Envision Chaffee County held a worksession with 60 local ranchers on Friday, Dec. 3 to pursue new projects that help protect our rural landscapes and wildlife populations by keeping Chaffee County’s working lands working.
The vision of having a future with sustainable agriculture was developed during Envision’s planning phase in 2017, when more than 1,500 citizens with diverse backgrounds and views came together to listen, learn from each other and build solutions to community challenges together.
Since then, Envision has helped catalyze the programs and project outlined in the Community Action Plan, including Chaffee Common Ground to help fund conservation easements and other projects that support working lands. A new program called Community Conservation Connection is helping rural lands stay in agricultural operation during a period of fast-paced growth and changes.
Friday’s event was the third worksession Envision has hosted over dinner with local ranchers.
“We’ve realized so much success so far and are excited to work more with this group to continue the momentum,” Envision Co-lead Cindy Williams said. “There are many challenges facing ranchers and farmers across the nation, and we hosted this event to celebrate progress and identify new actions we can take in Chaffee to keep working lands in operation here.”
Gov. Jared Polis attended the dinner to listen in on the worksession, after being informed of the session by Colorado Commissioner of Agriculture Kate Greenberg, who also attended.
Polis spoke briefly, reflecting that the challenges in Chaffee County are unique to our community but also echoed across the state in similar areas facing a combination of growing population and recreation. He applauded Envision for its collaborative work in the community and expressed appreciation for the opportunity to listen to the agricultural community.
Participants included most of the community’s major ranching operators and their families. Topics involved a discussion about how to manage recreation’s costly impacts on agricultural operations, such as specific ideas to engineer new infrastructure to protect stock tanks, fences and gates from damage. Discussion also focused on enabling ranchers to burn ditches and slash piles safely and efficiently with help from the county fire department.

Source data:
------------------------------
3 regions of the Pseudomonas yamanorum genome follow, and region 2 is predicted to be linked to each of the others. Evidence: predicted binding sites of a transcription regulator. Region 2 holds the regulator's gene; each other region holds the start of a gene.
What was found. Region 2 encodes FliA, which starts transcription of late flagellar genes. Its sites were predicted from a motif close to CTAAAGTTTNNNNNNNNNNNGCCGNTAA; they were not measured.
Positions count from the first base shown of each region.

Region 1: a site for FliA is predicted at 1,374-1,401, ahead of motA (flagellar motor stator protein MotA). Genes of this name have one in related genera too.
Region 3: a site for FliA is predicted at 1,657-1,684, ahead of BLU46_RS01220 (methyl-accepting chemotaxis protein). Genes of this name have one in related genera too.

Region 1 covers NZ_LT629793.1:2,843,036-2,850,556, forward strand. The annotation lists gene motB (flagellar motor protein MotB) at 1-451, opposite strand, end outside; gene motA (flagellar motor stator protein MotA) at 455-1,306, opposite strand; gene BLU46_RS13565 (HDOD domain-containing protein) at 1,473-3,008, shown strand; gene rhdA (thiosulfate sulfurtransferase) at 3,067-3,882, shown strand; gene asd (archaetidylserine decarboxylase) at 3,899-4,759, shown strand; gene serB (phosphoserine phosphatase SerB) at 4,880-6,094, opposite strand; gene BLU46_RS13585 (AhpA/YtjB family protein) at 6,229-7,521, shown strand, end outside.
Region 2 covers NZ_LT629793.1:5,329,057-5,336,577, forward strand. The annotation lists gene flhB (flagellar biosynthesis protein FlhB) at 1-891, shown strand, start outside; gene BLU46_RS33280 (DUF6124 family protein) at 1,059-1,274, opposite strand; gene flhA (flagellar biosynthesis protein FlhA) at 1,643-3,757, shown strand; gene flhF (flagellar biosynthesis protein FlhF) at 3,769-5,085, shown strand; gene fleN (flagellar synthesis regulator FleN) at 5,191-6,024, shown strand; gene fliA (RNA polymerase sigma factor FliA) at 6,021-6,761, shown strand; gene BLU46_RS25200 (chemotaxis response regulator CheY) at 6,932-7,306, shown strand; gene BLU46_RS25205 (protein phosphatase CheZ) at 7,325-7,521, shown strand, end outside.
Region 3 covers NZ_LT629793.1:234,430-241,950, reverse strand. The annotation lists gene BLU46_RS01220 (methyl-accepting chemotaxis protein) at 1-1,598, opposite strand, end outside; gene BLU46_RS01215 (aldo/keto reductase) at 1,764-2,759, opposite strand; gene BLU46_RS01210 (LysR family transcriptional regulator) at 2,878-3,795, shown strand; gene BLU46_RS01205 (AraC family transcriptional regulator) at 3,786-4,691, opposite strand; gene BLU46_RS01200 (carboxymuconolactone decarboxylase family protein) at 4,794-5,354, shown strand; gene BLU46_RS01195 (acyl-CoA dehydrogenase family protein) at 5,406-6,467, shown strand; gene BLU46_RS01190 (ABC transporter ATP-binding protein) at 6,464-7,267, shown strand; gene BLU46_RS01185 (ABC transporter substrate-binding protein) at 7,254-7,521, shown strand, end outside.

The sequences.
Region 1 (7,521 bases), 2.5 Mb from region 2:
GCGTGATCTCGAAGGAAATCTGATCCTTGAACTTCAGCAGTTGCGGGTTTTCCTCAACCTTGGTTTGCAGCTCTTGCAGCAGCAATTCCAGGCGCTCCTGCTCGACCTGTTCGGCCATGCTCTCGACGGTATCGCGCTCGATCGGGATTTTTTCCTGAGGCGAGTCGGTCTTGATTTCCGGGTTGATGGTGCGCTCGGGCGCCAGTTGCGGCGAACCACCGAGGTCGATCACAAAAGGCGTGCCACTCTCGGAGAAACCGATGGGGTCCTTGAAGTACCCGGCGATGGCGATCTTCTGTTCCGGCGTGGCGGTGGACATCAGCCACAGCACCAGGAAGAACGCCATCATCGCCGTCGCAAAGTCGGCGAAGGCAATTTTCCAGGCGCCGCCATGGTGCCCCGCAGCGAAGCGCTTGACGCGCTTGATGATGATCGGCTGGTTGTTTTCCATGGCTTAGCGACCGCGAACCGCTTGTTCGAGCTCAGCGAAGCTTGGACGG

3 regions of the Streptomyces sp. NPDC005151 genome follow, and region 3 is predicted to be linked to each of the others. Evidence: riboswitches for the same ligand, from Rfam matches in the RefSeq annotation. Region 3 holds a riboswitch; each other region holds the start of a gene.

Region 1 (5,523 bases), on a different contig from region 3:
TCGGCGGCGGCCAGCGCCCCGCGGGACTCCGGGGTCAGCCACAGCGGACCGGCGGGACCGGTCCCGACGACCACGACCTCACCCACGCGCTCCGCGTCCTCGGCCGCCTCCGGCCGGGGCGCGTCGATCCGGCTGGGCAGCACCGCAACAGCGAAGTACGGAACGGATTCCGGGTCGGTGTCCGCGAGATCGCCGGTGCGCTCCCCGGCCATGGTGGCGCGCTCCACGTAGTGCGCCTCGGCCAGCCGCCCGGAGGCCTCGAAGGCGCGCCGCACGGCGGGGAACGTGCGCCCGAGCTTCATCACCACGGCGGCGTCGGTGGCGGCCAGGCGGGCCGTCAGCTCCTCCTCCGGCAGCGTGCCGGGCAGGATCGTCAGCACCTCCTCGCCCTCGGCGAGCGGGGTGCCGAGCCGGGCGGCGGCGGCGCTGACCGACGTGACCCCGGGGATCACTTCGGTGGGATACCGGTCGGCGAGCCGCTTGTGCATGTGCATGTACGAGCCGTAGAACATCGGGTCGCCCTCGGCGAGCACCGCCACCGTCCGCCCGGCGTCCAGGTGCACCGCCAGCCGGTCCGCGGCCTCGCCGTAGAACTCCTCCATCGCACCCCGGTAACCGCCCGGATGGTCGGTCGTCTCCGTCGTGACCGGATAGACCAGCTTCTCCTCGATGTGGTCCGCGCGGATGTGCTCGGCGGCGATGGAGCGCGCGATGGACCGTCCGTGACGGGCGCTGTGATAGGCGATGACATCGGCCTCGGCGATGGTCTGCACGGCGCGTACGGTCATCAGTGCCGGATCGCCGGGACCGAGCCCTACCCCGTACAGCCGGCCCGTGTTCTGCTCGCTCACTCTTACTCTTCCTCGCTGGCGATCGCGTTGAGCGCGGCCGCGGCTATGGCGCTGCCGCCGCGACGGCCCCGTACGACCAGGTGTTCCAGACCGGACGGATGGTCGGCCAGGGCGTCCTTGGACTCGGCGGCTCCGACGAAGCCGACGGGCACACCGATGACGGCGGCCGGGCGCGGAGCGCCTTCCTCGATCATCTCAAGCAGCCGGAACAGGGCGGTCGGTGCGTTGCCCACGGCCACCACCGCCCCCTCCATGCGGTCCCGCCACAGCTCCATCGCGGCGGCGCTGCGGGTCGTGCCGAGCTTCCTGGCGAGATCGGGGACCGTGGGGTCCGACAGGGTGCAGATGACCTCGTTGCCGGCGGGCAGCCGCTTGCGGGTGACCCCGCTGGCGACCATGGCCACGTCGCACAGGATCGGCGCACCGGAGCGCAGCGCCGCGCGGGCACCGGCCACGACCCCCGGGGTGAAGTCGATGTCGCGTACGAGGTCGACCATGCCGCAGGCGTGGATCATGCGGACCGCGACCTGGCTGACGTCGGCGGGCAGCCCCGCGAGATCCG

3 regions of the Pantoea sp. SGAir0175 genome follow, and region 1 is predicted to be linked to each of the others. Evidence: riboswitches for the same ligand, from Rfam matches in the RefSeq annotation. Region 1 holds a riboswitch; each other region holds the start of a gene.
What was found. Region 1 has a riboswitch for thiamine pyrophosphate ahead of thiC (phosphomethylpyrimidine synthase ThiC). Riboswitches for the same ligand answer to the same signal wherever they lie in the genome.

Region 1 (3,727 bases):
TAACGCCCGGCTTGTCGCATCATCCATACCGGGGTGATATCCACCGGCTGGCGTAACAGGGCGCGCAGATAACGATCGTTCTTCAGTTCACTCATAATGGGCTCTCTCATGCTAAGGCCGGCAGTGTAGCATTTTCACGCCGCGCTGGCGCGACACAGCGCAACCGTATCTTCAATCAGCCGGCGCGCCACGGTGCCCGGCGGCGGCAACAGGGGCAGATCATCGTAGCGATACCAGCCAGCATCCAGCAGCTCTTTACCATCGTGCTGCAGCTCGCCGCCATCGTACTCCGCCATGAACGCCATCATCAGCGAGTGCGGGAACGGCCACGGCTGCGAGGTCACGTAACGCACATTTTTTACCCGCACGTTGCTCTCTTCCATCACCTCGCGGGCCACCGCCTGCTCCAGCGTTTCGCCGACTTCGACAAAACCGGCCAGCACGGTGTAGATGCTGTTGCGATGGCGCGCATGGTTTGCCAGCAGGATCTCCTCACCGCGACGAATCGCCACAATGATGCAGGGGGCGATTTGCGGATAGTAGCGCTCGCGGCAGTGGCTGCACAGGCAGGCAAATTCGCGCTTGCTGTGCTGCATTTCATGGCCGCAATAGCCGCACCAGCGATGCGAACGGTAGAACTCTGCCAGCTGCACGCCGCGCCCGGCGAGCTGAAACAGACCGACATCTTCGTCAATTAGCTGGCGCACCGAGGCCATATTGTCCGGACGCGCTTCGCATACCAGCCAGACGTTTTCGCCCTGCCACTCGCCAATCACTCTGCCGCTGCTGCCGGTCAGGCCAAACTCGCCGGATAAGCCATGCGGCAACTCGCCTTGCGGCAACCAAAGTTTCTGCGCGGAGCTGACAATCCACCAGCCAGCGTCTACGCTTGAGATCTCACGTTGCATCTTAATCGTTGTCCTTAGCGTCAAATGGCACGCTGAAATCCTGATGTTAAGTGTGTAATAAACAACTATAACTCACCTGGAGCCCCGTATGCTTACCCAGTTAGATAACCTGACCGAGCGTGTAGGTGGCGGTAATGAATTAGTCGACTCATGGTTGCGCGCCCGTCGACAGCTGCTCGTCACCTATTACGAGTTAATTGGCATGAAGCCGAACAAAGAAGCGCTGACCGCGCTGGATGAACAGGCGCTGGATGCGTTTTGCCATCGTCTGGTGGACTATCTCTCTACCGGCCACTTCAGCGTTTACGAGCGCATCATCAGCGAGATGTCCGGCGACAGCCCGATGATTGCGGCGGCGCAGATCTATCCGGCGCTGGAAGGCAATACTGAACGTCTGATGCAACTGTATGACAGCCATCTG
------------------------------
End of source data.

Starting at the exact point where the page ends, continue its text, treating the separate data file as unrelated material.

Michael Rosener from HIPCamp discussed potential added revenue from short-term visitors camping on private lands through partnerships with the online lodging venue. The
Upper Arkansas Conservation District gathered input on their program to help fund and implement critical water infrastructure such as head gates.
In open brainstorming sessions, multiple new ideas were identified that could help sustain agriculture into the future, such as creating a brand for Chaffee County beef and adding local processing capacity.
“I applaud all who attended for their open minds and candid conversation,” said County Commissioner Greg Felt, who is also co-lead of Envision. “It was a very productive evening and I believe Governor Polis and Commissioner Greenberg came away with a strong sense of the challenges we face, as well as our collective determination to succeed.”
County Commissioner Keith Baker attended the event, as did new U.S. Forest Service Salida District Ranger Perry Edwards and Bureau of Land Management-Royal Gorge Field Office Assistant Field Manager Kalem Leonard. All are members of the Envision Forest Health Council and the Chaffee Recreation Council.
Input from the event will be collected and shared with participants, after which Envision will follow up on top ideas for new projects and programs. For more information on outcomes or programs, connect with us at firstname.lastname@example.org.